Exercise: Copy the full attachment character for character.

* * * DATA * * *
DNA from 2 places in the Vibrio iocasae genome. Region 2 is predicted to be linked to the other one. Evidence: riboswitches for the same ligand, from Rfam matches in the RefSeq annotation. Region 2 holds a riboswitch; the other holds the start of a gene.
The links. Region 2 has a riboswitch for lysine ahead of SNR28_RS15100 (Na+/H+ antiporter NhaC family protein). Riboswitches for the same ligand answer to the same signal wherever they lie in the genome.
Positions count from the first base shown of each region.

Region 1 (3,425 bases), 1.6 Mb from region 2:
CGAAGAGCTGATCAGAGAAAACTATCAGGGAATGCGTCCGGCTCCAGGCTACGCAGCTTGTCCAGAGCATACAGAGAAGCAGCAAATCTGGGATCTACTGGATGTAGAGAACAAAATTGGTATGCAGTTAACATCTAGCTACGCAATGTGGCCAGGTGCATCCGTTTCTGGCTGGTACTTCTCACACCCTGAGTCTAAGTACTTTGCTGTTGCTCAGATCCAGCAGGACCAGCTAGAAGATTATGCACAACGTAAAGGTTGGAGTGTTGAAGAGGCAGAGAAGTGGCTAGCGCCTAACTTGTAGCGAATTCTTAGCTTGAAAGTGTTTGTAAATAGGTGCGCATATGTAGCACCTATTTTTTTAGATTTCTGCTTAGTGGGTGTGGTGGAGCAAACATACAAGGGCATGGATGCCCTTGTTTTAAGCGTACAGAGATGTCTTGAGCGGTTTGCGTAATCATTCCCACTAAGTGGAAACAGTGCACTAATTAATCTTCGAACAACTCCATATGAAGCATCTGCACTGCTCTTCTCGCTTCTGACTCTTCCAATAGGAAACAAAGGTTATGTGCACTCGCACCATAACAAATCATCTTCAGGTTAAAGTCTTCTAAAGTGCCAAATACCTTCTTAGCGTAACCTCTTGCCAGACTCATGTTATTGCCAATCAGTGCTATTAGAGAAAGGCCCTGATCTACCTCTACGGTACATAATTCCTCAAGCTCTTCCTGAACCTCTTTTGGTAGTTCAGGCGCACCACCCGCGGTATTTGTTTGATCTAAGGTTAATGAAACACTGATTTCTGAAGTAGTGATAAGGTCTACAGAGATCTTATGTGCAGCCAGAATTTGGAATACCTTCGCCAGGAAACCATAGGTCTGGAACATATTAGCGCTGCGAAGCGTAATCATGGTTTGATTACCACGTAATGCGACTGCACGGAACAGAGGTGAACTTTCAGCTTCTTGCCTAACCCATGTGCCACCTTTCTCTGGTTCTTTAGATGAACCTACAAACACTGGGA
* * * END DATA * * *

DNA from 2 places in the Vibrio iocasae genome. Region 2 is predicted to be linked to the other one. Evidence: riboswitches for the same ligand, from Rfam matches in the RefSeq annotation. Region 2 holds a riboswitch; the other holds the start of a gene.
The links. Region 2 has a riboswitch for lysine ahead of SNR28_RS15100 (Na+/H+ antiporter NhaC family protein). Riboswitches for the same ligand answer to the same signal wherever they lie in the genome.
Positions count from the first base shown of each region.

Region 1 (3,425 bases), 1.6 Mb from region 2:
CGAAGAGCTGATCAGAGAAAACTATCAGGGAATGCGTCCGGCTCCAGGCTACGCAGCTTGTCCAGAGCATACAGAGAAGCAGCAAATCTGGGATCTACTGGATGTAGAGAACAAAATTGGTATGCAGTTAACATCTAGCTACGCAATGTGGCCAGGTGCATCCGTTTCTGGCTGGTACTTCTCACACCCTGAGTCTAAGTACTTTGCTGTTGCTCAGATCCAGCAGGACCAGCTAGAAGATTATGCACAACGTAAAGGTTGGAGTGTTGAAGAGGCAGAGAAGTGGCTAGCGCCTAACTTGTAGCGAATTCTTAGCTTGAAAGTGTTTGTAAATAGGTGCGCATATGTAGCACCTATTTTTTTAGATTTCTGCTTAGTGGGTGTGGTGGAGCAAACATACAAGGGCATGGATGCCCTTGTTTTAAGCGTACAGAGATGTCTTGAGCGGTTTGCGTAATCATTCCCACTAAGTGGAAACAGTGCACTAATTAATCTTCGAACAACTCCATATGAAGCATCTGCACTGCTCTTCTCGCTTCTGACTCTTCCAATAGGAAACAAAGGTTATGTGCACTCGCACCATAACAAATCATCTTCAGGTTAAAGTCTTCTAAAGTGCCAAATACCTTCTTAGCGTAACCTCTTGCCAGACTCATGTTATTGCCAATCAGTGCTATTAGAGAAAGGCCCTGATCTACCTCTACGGTACATAATTCCTCAAGCTCTTCCTGAACCTCTTTTGGTAGTTCAGGCGCACCACCCGCGGTATTTGTTTGATCTAAGGTTAATGAAACACTGATTTCTGAAGTAGTGATAAGGTCTACAGAGATCTTATGTGCAGCCAGAATTTGGAATACCTTCGCCAGGAAACCATAGGTCTGGAACATATTAGCGCTGCGAAGCGTAATCATGGTTTGATTACCACGTAATGCGACTGCACGGAACAGAGGTGAACTTTCAGCTTCTTGCCTAACCCATGTGCCACCTTTCTCTGGTTCTTTAGATGAACCTACAAACACTGGGA